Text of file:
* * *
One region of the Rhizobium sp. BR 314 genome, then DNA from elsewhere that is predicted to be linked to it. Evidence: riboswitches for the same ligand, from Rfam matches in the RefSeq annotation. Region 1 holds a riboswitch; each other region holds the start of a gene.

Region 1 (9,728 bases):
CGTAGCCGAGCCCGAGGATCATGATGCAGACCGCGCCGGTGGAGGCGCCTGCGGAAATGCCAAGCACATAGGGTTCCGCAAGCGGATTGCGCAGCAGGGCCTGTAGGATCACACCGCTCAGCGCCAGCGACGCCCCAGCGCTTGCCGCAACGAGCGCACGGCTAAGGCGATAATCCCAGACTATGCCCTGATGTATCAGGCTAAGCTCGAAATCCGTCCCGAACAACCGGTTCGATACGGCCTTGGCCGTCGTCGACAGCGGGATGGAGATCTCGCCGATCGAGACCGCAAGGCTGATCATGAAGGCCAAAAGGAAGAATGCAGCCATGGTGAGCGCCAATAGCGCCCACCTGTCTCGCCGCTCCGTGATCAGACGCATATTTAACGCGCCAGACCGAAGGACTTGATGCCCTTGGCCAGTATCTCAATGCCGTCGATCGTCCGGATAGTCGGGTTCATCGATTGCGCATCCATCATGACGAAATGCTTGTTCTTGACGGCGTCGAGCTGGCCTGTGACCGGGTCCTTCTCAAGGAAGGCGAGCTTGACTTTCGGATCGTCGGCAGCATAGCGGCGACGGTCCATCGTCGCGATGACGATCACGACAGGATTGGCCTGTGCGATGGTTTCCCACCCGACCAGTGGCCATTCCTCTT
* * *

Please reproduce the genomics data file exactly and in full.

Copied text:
One region of the Rhizobium sp. BR 314 genome, then DNA from elsewhere that is predicted to be linked to it. Evidence: riboswitches for the same ligand, from Rfam matches in the RefSeq annotation. Region 1 holds a riboswitch; each other region holds the start of a gene.

Region 1 (9,728 bases):
CGTAGCCGAGCCCGAGGATCATGATGCAGACCGCGCCGGTGGAGGCGCCTGCGGAAATGCCAAGCACATAGGGTTCCGCAAGCGGATTGCGCAGCAGGGCCTGTAGGATCACACCGCTCAGCGCCAGCGACGCCCCAGCGCTTGCCGCAACGAGCGCACGGCTAAGGCGATAATCCCAGACTATGCCCTGATGTATCAGGCTAAGCTCGAAATCCGTCCCGAACAACCGGTTCGATACGGCCTTGGCCGTCGTCGACAGCGGGATGGAGATCTCGCCGATCGAGACCGCAAGGCTGATCATGAAGGCCAAAAGGAAGAATGCAGCCATGGTGAGCGCCAATAGCGCCCACCTGTCTCGCCGCTCCGTGATCAGACGCATATTTAACGCGCCAGACCGAAGGACTTGATGCCCTTGGCCAGTATCTCAATGCCGTCGATCGTCCGGATAGTCGGGTTCATCGATTGCGCATCCATCATGACGAAATGCTTGTTCTTGACGGCGTCGAGCTGGCCTGTGACCGGGTCCTTCTCAAGGAAGGCGAGCTTGACTTTCGGATCGTCGGCAGCATAGCGGCGACGGTCCATCGTCGCGATGACGATCACGACAGGATTGGCCTGTGCGATGGTTTCCCACCCGACCAGTGGCCATTCCTCTT